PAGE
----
conomic hard times or not, I haven’t exactly been rolling in the dough since I graduated from university. One adventure after another called, and by the time I’d completed my post-grad dabbles in photography school, farming internships, freelance writing and more, I’d accumulated a rich surfeit of life experience that left me light in the purse. With the financial crisis howling like a wolf at the door, my poor-as-achurch-mouse status has dropped to poor-as-a-church-mouse’s-country-cousin. Now more than ever, I’m fine-tuning that human necessity to eke out a few simple gastronomic luxuries no matter how barren my pockets. And how exactly to do this when I finds myself living in Canada’s most expensive city in the depths of an economic downturn? One word: coffee. Victoria is rich in many things—beauty, eateries, retirees, rain. But my hands-down favourite Victorian asset is its coffee. Not since I backpacked through Europe on a very short shoestring have I sipped espresso so sublimely. I recently corresponded with a friend visiting Rome and asked him where his best cup of coffee had been thus far. “Caffe Fantastico, Cook Street Village,” he responded in all seriousness. I dropped that letter and pedalled to my favourite haunt to bask in the sunshine of the backyard patio with a perfect little white cup in my hand, thanking the coffee gods I’d landed myself—after much wandering—in a Canadian city that gets coffee right, and how. Two or three bucks for the scent of earthy, chocolatey beans recently roasted, paired perfectly with creamy, slightly sweet, local whole milk, and the warm, casual banter of the savvy, just-cool-enough baristas is a steal. I can really nurse a latte (even though I only ever order the compact six-ounce), lingering over a cup for half an hour, maybe more, and that time is all mine. In a sip, I’m transported. I feel the thrill of that singularly grownup pleasure of truly loving a potent and bitter taste. I find myself straightening my posture and readjusting my dishevelled scarf as I recall studying sophisticated French women in their Parisian cafés (they always looked so flawless, mysterious and astonishingly content as they sipped their café au laits). I remember surviving on thick, dark coffee with a side of fried eggs and beans while exploring Costa Rica. How my travelling companion and I would make any excuse to stop for a coffee to perk us up in the heat. For a couple colónes, we were refreshed and given the opportunity to reflect, observe the locals and taste our new surroundings. These are hard times, and if you were already penny-pinching, they can feel even harder. But some of the best things in life truly are free: a good sun shower, the company of old friends, your favourite record. It’s good to know that for a mere two dollars and fifty cents more, one can be elevated to a mood of luxuriousness and indulgence. The taste of excellent coffee is, to me at least, the taste of an ancient tradition steeped in culture, and that spicy, earthy aroma smacks of exotic corners of the globe I dream about exploring. It is these little luxuries that make us feel rich even when we’re not. As long as I can occasionally afford a good cup of coffee, I’ll consider myself well off.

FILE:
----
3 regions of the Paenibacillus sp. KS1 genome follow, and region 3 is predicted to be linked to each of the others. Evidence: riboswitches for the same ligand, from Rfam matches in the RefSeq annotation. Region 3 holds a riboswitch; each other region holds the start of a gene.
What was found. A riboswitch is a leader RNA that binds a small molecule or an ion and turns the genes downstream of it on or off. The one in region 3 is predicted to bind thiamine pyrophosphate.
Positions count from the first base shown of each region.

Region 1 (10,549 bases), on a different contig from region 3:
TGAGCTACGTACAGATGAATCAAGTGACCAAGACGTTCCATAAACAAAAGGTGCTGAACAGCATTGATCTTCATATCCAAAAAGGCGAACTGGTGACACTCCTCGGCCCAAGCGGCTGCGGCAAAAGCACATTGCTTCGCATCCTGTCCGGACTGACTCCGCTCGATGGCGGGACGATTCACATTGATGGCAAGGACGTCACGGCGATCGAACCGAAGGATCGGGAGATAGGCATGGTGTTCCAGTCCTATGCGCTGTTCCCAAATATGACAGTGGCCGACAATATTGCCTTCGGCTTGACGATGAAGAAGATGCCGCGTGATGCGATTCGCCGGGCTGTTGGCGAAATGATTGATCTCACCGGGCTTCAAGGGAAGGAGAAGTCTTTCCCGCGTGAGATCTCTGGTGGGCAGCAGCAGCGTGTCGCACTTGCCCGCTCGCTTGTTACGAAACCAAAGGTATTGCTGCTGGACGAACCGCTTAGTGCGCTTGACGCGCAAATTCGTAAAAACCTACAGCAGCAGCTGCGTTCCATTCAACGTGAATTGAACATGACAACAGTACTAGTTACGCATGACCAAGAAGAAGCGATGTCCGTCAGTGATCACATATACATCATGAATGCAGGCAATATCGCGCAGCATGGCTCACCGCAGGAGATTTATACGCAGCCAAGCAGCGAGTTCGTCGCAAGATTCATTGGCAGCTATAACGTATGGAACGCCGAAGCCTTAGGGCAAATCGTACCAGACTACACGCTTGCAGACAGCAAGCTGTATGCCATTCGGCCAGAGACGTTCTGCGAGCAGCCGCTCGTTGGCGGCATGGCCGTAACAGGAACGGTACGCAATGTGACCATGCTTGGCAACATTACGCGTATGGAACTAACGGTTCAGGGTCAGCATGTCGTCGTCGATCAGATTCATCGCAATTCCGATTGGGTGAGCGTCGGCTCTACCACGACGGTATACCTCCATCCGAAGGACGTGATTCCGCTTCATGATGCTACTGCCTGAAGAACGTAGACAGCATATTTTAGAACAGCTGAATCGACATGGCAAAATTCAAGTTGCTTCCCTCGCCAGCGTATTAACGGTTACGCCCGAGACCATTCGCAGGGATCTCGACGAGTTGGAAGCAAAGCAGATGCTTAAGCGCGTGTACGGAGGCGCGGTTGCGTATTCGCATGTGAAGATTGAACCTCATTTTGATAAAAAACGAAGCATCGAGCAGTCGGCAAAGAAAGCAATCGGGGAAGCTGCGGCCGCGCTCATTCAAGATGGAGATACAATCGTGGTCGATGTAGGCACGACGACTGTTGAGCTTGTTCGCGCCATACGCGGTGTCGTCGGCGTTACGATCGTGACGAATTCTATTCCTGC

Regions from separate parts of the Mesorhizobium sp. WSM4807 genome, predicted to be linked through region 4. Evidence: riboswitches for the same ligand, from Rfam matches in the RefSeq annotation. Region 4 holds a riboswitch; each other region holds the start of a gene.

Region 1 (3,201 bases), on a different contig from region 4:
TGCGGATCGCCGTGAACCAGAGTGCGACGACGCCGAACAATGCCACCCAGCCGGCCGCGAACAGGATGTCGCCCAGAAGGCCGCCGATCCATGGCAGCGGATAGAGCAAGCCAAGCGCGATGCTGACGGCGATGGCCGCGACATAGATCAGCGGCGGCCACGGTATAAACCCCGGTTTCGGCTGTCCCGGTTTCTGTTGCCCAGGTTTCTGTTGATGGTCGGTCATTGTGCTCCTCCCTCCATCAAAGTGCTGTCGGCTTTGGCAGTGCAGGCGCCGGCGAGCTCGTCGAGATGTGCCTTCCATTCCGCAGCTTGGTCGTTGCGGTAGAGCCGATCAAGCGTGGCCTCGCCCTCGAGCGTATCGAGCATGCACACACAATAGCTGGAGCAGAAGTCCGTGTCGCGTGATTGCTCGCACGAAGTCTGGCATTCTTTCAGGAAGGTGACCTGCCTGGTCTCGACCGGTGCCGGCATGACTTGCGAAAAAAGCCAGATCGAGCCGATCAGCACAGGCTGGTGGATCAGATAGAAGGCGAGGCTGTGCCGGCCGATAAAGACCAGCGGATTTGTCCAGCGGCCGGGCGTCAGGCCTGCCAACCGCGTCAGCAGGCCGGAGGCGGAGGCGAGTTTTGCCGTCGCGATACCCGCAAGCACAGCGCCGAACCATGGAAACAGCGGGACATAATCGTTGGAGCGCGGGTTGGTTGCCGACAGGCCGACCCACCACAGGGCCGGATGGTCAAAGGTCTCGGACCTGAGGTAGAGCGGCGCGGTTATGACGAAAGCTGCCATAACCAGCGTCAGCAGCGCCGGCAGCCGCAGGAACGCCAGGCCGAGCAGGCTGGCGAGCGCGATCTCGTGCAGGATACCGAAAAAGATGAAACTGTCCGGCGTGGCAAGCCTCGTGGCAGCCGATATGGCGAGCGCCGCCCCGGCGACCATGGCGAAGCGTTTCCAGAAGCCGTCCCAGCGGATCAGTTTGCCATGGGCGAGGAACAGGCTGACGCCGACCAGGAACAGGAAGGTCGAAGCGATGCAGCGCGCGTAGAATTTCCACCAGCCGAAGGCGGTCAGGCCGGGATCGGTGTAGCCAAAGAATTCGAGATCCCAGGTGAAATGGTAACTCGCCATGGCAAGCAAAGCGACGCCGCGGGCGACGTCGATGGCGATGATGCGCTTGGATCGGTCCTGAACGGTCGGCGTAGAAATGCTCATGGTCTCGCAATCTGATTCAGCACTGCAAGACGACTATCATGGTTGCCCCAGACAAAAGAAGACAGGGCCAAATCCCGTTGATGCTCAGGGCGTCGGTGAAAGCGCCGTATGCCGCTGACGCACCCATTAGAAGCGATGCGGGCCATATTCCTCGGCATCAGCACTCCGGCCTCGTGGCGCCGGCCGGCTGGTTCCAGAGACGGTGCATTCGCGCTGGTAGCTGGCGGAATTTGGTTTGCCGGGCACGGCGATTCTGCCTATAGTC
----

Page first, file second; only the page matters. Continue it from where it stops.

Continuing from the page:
Spring has Sprung 3 courses for $33

waterfront restaurant + patio Floor-to-ceiling views of Victoria’s sparkling Inner Harbour t West Coast Pacific Rim-inspired cuisine t Sunday brunch t Large waterfront patio t Gold medal chefs 680 MONTREAL STREET t VICTORIA BC CANADA V8V 1Z8 T 250.414.6739 TF 1.800.663.7667 t WWW.AURARESTAURANT.CA